Platinum (pronounced /plæt nəm/) is a chemical element with the atomic symbol Pt and
an atomic number of 78. It is in group 10 of the Periodic Table of Elements. A heavy,
malleable, ductile, precious, gray-white transition metal, platinum is resistant to
corrosion and occurs in some nickel and copper ores along with some native deposits.
Platinum is used in jewelry, laboratory equipment, electrical contacts, dentistry, and
automobile emissions control devices. Platinum bullion has the ISO currency code of
Platinum occurs naturally in the alluvial sands of various rivers, though there is little
evidence of its use by ancient peoples. However, the metal was used by pre-Columbian
Native Americans near modern-day Esmeraldas, Ecuador to produce artifacts of a white
gold-platinum alloy. The first European reference to platinum appears in 1557 in the
writings of the Italian humanist Julius Caesar Scaliger as a description of an unknown
noble metal found between Darién and Mexico, "which no fire nor any Spanish artifice
has yet been able to liquefy."
Platinum is one of the rarest elements. Its abundance is estimated to be about 0.003
parts per million in the Earth's crust.
Platinum is an extremely rare metal, occurring as only 0.003 ppb in the Earth's crust, and
is 30 times rarer than gold. It is sometimes mistaken for silver (Ag) but platinum is
whiter in appearance.
Platinum is often found chemically uncombined as native platinum and alloyed with
iridium as platiniridium. Most often the native platinum is found in secondary deposits,
platinum is combined with the other platinum group metals in alluvial deposits. The
alluvial deposits used by pre-Columbian people in the Chocó Department, Colombia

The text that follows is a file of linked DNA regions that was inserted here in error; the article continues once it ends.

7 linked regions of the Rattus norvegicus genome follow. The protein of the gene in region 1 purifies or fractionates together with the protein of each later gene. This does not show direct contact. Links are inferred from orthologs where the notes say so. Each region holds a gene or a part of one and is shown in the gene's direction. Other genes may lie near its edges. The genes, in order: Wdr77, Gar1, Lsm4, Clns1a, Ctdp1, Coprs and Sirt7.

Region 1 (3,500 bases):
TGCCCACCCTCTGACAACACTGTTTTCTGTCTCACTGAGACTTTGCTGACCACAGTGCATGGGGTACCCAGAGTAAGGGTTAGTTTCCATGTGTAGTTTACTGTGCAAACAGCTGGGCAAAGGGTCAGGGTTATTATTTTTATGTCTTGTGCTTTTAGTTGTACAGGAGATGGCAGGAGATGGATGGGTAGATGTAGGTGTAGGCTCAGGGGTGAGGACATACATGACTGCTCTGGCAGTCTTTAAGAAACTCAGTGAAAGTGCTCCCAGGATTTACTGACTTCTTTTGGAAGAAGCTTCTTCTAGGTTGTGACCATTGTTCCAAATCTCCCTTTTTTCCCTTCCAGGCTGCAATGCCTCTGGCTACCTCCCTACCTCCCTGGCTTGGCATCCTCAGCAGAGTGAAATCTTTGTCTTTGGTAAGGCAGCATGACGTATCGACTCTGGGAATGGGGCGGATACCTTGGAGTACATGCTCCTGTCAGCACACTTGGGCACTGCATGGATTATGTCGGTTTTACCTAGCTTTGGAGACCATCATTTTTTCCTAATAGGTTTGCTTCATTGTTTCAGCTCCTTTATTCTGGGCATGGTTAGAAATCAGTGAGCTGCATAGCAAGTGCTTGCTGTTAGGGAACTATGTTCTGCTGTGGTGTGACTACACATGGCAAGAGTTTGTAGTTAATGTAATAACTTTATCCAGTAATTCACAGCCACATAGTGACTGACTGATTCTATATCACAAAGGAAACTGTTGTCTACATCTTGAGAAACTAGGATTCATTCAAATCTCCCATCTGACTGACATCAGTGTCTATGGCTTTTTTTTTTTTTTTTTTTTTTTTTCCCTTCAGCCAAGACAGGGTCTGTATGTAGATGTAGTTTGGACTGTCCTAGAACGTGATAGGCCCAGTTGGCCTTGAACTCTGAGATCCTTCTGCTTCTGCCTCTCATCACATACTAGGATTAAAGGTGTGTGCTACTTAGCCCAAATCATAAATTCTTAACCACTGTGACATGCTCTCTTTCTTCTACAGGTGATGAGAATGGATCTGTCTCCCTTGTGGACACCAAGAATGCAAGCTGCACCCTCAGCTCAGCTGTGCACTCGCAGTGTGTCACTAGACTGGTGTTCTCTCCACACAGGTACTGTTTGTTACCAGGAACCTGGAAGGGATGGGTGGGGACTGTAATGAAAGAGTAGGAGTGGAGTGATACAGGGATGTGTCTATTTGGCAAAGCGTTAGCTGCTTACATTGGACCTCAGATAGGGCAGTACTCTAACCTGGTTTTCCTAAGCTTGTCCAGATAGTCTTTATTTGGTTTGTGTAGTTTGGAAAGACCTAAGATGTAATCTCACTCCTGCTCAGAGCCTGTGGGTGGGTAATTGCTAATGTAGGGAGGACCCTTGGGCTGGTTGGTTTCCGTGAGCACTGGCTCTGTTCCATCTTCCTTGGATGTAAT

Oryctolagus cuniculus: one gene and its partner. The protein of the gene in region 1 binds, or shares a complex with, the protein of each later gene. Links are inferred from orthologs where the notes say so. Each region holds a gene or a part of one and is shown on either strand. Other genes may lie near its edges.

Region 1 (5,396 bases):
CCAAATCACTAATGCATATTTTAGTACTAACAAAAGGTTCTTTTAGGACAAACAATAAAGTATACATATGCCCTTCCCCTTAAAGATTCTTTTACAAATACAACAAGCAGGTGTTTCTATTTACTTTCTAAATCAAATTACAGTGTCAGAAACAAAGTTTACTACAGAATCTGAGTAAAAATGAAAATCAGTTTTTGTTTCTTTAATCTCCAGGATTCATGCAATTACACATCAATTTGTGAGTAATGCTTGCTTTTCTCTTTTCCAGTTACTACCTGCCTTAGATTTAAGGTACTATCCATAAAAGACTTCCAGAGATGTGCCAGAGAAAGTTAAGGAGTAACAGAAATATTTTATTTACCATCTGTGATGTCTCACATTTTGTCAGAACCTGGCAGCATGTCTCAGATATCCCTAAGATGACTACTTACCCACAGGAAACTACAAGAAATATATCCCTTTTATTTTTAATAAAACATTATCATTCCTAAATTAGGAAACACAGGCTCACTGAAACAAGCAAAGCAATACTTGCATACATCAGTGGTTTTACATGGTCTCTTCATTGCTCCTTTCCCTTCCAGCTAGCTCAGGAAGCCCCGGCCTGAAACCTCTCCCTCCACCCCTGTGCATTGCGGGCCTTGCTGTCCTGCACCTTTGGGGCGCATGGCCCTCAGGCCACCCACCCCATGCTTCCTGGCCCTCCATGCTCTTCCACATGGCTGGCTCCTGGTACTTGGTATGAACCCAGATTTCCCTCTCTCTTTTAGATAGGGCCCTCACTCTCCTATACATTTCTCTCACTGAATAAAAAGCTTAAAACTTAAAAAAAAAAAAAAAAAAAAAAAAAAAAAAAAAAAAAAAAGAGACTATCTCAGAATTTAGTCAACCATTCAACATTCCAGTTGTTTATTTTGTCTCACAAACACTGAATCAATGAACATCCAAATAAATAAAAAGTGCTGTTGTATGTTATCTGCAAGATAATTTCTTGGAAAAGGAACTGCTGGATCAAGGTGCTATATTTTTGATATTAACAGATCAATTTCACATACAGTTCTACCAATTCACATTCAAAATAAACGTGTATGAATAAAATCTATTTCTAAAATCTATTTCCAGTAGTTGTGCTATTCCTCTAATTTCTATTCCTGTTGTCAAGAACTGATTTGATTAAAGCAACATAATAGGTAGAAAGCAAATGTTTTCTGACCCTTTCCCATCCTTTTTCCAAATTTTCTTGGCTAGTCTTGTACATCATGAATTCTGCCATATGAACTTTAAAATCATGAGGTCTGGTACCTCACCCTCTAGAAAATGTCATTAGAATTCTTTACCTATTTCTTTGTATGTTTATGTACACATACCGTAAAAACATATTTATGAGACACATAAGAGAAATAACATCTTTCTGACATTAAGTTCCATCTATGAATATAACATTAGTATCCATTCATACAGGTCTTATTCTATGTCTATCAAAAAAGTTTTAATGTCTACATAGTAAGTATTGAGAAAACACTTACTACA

are still a source for platinum group metals.
The largest known primary reserves are in the Bushveld complex in South Africa, the
large copper–nickel deposits near Norilsk in Russia, and the Sudbury Basin, Canada
with its large ore deposits are the two other large deposits. In the Sudbury Basin the
huge quantities of nickel ore processed makes up for the fact that platinum is present as
only 0.5 ppm in the ore. Smaller reserves can be found in the United States, for example
the and in the Absaroka Range in Montana. This is also shown in the production of
2005. In 2005, South Africa was the top producer of platinum with an almost 80% share
followed by Russia and Canada.
The distribution of Platinum seems to validate the theory that Platinum was carried
toward the Earth's surface from great depths by geologic activity, perhaps with other
metals as a solid solution within molten rock. After this solid solution cooled, its
Platinum content was spread
through such a great volume of rock that large fragments were unusual; this theory
explains why much of the world's Platinum is in small, often microscopic particles.
Platinum is rarely found and even more rarely in quantities rich enough to becalled an
LONG TERM PRICE TRENDS:
Since April 2001 the Platinum price has more than tripled in value against the US dollar.
In March 2008, the Platinum price increased above$2200, which in real terms is still well
below the $889.47/oz. peak on January 21, 1980. Indexed for inflation, the 1980 high
would equate to a price of around $3,800 in 2007 US dollars.
PLATINUM YESTERDAY, TODAY & TOMORROW:
As you know, a platinum is very rare precious metal. Platinum is a widely-used, although
extremely rare metal, critically import to the auto industry, the jewelry trade, and the
chemical, electrical and glass manufacture industries. Far rarer than gold, it is
estimated that all of the platinum ever mined throughout history would fit into a cube less
than 25 feet on each side. The vast majority of platinum mined today comes from just
tow parts of the world; the Bushveld Complex, South Africa and Siberia region, Russian,
which produce, respectively, about 2/3 and ¼ of the world’s platinum supply each year!!
In the United States, so far the largest platinum deposit were found in Stillwater
Platinum’s supply/demand fundamentals are very tight. According to some estimates, if
platinum mining were to cease today, there would be only about a year’s supply
available to industry. In contrast, above-ground supplies of gold would last nearly a
quarter of a century. Thus, platinum investment makes lots of sense in a long run.